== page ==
'"/>

Source:American Society for Cell Biology


Related biology news :

1. Research on Worms Yields Clues on Aging
2. Stealth Worms May Improve Insect Pest Control
3. Worms know bad food when they smell it
4. Some like it hot: Worms at deep-sea vents favor a fiery 45-55°C
5. Inexpensive, mass-produced genes core of synthetic biology advances at UH
6. Researchers devise way to mass-produce embryonic stem cells
7. Stem cells from brain transformed to produce insulin at Stanford
8. Anammox bacteria produce nitrogen gas in oceans snackbar
9. Proteomics brings researchers closer to understanding microbes that produce acid mine drainage
10. Organic farms produce same yields as conventional farms
11. Pollution-eating bacteria produce electricity
Post Your Comments:
*Name:
*Comment:
*Email:


(Date:4/3/2017)... 3, 2017  Data captured by IsoCode, ... detected a statistically significant association between the ... treatment and objective response of cancer patients ... predict whether cancer patients will respond to ... well as to improve both pre-infusion potency testing ...
(Date:3/29/2017)...  higi, the health IT company that operates the ... , today announced a Series B investment from ... The new investment and acquisition accelerates higi,s strategy to ... population health activities through the collection and workflow integration ... collects and secures data today on behalf of over ...
(Date:3/24/2017)... -- Research and Markets has announced the addition of ... - Industry Forecast to 2025" report to their offering. ... The Global Biometric Vehicle ... around 15.1% over the next decade to reach approximately $1,580 million ... estimates and forecasts for all the given segments on global as ...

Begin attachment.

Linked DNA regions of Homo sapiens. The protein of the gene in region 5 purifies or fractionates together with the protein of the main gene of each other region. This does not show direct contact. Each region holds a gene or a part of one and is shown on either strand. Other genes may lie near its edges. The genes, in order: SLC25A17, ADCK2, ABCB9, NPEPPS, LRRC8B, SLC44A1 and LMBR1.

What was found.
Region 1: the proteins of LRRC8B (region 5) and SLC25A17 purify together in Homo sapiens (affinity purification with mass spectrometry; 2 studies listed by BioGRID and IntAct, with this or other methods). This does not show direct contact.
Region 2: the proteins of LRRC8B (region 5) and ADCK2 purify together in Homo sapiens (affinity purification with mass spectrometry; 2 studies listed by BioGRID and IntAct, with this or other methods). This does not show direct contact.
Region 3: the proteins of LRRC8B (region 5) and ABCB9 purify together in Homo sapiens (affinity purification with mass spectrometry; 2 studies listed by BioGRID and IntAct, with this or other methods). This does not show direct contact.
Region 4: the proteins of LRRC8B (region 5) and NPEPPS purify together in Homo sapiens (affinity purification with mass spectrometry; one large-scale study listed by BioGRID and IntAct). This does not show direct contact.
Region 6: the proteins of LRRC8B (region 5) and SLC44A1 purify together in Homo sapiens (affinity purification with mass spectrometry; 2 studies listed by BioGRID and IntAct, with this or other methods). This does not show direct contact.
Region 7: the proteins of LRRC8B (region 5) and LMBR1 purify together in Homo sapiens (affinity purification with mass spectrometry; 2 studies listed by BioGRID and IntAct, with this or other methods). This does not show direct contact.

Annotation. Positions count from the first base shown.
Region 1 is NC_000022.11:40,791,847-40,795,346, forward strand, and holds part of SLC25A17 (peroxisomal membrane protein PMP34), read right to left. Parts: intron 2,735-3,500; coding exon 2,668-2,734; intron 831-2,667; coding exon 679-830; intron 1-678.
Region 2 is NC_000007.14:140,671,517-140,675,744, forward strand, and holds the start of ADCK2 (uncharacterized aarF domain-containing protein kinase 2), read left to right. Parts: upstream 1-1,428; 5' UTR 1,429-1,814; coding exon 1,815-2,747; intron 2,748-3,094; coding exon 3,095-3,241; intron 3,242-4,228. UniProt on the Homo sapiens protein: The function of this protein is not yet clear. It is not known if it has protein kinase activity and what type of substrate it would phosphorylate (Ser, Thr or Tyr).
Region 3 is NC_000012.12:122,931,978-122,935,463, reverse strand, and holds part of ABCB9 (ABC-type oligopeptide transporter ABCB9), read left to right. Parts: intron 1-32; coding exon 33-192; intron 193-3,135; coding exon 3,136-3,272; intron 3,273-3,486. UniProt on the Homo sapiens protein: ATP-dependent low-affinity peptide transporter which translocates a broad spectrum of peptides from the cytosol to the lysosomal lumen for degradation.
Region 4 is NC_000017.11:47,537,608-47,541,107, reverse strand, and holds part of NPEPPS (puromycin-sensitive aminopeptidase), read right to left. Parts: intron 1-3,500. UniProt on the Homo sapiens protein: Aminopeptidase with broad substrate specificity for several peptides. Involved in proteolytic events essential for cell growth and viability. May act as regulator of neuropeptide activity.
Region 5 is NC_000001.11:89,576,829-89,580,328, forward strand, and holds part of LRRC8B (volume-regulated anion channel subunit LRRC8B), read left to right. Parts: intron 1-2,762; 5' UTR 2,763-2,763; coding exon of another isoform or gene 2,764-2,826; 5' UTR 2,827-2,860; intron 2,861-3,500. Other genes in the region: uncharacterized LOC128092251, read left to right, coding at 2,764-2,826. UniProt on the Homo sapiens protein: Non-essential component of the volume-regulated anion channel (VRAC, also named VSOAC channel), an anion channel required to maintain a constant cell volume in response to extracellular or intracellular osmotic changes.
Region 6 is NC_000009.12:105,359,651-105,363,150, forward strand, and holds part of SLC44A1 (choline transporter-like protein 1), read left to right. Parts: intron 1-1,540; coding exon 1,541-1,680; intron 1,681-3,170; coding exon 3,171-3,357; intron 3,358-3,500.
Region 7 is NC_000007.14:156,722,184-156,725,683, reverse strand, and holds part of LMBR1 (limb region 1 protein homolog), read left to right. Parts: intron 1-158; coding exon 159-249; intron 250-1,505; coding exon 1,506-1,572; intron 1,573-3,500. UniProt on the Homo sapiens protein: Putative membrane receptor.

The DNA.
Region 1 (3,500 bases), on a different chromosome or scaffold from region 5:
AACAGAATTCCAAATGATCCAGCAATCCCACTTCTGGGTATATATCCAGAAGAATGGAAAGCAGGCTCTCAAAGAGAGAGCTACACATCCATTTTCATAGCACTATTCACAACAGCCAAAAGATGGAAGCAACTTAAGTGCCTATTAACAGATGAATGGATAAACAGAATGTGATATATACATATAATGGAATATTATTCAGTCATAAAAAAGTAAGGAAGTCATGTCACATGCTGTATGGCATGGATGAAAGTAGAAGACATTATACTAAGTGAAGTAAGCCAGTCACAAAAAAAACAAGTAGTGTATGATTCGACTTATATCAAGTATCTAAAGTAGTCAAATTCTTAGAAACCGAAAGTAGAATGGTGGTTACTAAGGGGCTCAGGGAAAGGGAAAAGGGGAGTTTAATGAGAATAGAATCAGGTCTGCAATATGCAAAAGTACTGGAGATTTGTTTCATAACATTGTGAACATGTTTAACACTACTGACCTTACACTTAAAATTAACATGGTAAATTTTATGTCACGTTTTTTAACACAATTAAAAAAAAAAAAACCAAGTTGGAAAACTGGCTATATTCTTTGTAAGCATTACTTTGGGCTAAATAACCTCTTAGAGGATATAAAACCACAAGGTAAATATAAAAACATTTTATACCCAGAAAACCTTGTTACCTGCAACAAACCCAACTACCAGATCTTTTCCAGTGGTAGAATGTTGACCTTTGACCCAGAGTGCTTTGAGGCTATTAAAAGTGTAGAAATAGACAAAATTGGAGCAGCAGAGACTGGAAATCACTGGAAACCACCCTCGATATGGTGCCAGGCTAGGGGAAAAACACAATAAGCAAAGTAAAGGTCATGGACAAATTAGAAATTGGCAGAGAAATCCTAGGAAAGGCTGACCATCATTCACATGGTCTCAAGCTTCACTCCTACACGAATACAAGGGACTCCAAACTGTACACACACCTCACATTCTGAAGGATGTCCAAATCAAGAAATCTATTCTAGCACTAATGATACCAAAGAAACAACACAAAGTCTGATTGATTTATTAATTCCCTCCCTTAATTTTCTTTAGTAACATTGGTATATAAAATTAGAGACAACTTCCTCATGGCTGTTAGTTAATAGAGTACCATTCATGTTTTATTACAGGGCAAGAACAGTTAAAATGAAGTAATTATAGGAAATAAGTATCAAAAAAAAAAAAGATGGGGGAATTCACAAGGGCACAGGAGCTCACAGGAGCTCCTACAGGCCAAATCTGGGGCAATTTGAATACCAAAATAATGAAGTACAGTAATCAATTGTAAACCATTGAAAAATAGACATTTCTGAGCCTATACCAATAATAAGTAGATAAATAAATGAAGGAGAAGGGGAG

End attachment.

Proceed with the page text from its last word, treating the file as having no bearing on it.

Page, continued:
Breaking Biology News(10 mins):
(Date:4/25/2017)... Oakland, California (PRWEB) , ... April 25, 2017 ... ... Artificial Intelligence (AI), leading supplier of Common Lisp (CL) development tools, and market ... 10.1 , which includes key performance enhancements now available within the most effective ...
(Date:4/25/2017)... SEATTLE, WA (PRWEB) , ... April 25, 2017 , ... ... technology division of Quorum, will be featured in multiple sessions at this week’s ... range from emerging trends to best practices in clinical research. , "We are excited ...
(Date:4/21/2017)... ... April 21, 2017 , ... The University of Connecticut, in ... to three startups through the UConn Innovation Fund. The $1.5 million UConn Innovation ... with UConn. , The UConn Innovation Fund provides investments of up to $100,000 ...
(Date:4/20/2017)... , ... April 20, 2017 , ... ... , this new webinar will explore challenging patient cases when screening for direct ... hospital, there may be a need for bridging parental anticoagulation especially for those ...
Breaking Biology Technology: